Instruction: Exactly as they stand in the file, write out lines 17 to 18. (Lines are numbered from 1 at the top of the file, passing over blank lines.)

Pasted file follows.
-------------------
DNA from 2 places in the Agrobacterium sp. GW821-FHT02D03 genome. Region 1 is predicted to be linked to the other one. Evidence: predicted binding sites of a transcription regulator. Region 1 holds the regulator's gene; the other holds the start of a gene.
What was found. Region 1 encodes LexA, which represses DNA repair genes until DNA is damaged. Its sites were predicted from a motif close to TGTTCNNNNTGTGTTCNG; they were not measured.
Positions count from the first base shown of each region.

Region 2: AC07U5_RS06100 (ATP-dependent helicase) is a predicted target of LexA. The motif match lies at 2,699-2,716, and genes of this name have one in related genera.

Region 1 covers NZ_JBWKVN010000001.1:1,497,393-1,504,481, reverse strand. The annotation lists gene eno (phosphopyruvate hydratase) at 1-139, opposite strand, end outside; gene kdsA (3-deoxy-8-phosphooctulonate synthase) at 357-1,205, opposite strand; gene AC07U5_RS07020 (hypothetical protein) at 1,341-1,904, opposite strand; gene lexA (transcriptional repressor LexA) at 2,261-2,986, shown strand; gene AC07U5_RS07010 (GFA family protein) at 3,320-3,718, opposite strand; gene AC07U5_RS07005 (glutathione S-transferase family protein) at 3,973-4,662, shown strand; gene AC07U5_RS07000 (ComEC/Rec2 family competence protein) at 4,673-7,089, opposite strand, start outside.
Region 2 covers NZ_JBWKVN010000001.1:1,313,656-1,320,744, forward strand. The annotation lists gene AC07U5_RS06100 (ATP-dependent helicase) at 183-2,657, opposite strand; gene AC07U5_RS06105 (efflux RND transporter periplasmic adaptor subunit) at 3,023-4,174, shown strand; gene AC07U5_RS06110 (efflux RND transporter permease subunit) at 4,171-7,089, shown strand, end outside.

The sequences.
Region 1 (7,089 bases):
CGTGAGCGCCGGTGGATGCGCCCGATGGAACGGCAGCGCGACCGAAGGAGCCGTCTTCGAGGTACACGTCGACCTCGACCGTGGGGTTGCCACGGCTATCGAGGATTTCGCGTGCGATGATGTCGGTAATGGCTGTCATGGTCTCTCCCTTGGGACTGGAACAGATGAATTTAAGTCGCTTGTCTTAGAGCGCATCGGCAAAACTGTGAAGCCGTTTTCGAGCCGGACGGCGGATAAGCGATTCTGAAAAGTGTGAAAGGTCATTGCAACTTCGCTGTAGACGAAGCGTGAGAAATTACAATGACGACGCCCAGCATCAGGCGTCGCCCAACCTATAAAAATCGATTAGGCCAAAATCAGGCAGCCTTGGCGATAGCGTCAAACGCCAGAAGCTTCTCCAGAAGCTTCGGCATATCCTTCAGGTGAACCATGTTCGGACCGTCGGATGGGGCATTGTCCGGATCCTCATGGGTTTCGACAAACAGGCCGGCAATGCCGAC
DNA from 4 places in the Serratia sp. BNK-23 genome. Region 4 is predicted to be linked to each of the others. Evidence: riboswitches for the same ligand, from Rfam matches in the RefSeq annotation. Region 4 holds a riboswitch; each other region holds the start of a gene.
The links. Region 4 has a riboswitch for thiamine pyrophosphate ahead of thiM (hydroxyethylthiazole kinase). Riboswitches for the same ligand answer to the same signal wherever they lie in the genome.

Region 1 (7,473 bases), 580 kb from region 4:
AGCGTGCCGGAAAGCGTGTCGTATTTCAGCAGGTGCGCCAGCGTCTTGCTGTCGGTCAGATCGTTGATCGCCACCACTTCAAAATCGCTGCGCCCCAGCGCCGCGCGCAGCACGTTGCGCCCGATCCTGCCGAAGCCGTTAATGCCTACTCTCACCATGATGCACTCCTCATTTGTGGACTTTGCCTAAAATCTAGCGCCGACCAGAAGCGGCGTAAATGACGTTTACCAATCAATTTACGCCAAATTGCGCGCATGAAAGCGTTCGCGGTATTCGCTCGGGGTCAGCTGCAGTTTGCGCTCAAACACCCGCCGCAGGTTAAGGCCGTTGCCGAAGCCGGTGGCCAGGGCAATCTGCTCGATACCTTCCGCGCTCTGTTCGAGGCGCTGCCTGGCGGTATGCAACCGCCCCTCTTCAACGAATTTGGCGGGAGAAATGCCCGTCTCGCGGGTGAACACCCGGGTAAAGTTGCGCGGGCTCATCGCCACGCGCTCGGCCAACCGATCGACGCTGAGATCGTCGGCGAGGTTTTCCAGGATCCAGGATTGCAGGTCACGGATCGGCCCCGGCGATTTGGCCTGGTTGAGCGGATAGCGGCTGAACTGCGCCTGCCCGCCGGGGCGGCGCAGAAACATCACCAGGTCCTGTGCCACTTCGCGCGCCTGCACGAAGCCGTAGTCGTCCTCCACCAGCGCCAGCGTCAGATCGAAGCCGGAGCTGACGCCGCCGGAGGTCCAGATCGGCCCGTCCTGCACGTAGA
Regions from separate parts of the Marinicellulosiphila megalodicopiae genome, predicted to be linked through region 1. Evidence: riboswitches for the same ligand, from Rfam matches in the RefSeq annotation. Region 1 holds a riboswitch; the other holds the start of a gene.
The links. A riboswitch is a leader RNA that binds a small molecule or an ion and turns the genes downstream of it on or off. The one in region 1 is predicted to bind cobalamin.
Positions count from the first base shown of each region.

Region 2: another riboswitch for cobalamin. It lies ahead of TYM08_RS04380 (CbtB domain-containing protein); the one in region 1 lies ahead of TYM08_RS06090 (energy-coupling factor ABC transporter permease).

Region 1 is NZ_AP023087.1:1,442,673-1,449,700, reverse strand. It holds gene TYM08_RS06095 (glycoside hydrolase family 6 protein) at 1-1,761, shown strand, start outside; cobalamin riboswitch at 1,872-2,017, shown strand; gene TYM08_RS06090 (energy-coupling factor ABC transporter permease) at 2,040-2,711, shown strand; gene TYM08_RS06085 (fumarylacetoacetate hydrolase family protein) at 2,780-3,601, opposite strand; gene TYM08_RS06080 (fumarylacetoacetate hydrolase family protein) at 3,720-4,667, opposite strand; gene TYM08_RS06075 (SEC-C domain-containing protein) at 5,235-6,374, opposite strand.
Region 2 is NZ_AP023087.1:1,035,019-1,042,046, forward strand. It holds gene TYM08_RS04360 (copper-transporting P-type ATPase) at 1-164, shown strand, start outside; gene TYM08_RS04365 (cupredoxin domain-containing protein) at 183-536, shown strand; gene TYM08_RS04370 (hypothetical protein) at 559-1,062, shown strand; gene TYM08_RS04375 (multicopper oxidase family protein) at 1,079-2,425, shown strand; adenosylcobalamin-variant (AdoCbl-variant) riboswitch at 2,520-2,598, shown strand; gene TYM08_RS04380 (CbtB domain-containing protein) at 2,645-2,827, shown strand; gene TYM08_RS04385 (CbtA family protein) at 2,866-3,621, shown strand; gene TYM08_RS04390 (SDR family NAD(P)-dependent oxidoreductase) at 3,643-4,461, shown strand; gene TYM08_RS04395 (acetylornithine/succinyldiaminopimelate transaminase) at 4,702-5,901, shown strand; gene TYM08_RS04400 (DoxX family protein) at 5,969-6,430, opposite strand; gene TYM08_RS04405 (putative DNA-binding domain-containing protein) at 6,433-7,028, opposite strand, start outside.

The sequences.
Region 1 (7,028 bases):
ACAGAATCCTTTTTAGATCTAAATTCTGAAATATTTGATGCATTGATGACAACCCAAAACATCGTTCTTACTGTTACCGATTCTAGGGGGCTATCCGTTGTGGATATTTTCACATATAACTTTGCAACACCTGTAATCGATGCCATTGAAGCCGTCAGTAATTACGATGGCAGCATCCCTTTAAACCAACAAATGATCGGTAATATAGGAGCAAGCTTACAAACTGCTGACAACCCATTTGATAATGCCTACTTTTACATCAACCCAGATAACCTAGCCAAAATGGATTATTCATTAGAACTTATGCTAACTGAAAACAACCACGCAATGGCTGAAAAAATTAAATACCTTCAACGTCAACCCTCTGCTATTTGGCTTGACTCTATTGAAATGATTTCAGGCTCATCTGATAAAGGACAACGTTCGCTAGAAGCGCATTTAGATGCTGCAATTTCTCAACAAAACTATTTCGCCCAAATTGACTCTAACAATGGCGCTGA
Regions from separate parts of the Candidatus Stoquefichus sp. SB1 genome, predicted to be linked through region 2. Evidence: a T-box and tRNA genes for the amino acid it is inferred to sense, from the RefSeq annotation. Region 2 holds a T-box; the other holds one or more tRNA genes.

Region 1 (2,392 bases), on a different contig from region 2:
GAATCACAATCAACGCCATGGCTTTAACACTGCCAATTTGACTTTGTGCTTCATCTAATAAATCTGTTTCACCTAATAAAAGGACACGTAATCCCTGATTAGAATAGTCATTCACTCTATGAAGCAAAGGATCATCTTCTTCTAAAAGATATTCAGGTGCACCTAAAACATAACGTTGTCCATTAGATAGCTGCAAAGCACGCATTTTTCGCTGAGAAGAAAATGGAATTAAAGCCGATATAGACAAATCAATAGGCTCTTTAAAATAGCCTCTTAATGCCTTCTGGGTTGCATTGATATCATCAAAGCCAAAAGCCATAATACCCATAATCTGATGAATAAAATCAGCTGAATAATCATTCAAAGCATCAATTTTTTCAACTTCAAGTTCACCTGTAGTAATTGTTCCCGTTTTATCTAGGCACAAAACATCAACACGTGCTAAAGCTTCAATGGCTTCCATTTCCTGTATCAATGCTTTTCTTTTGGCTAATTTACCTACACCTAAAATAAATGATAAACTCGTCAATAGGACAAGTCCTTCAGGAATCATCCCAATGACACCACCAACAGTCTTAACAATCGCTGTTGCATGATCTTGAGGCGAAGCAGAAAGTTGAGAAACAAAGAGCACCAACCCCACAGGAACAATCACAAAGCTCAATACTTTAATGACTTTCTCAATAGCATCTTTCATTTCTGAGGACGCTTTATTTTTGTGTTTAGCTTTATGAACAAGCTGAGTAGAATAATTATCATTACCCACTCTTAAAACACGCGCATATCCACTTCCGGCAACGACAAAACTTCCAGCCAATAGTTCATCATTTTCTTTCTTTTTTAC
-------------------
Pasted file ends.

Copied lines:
Region 2: another riboswitch for cobalamin. It lies ahead of TYM08_RS04380 (CbtB domain-containing protein); the one in region 1 lies ahead of TYM08_RS06090 (energy-coupling factor ABC transporter permease).

Region 1 is NZ_AP023087.1:1,442,673-1,449,700, reverse strand. It holds gene TYM08_RS06095 (glycoside hydrolase family 6 protein) at 1-1,761, shown strand, start outside; cobalamin riboswitch at 1,872-2,017, shown strand; gene TYM08_RS06090 (energy-coupling factor ABC transporter permease) at 2,040-2,711, shown strand; gene TYM08_RS06085 (fumarylacetoacetate hydrolase family protein) at 2,780-3,601, opposite strand; gene TYM08_RS06080 (fumarylacetoacetate hydrolase family protein) at 3,720-4,667, opposite strand; gene TYM08_RS06075 (SEC-C domain-containing protein) at 5,235-6,374, opposite strand.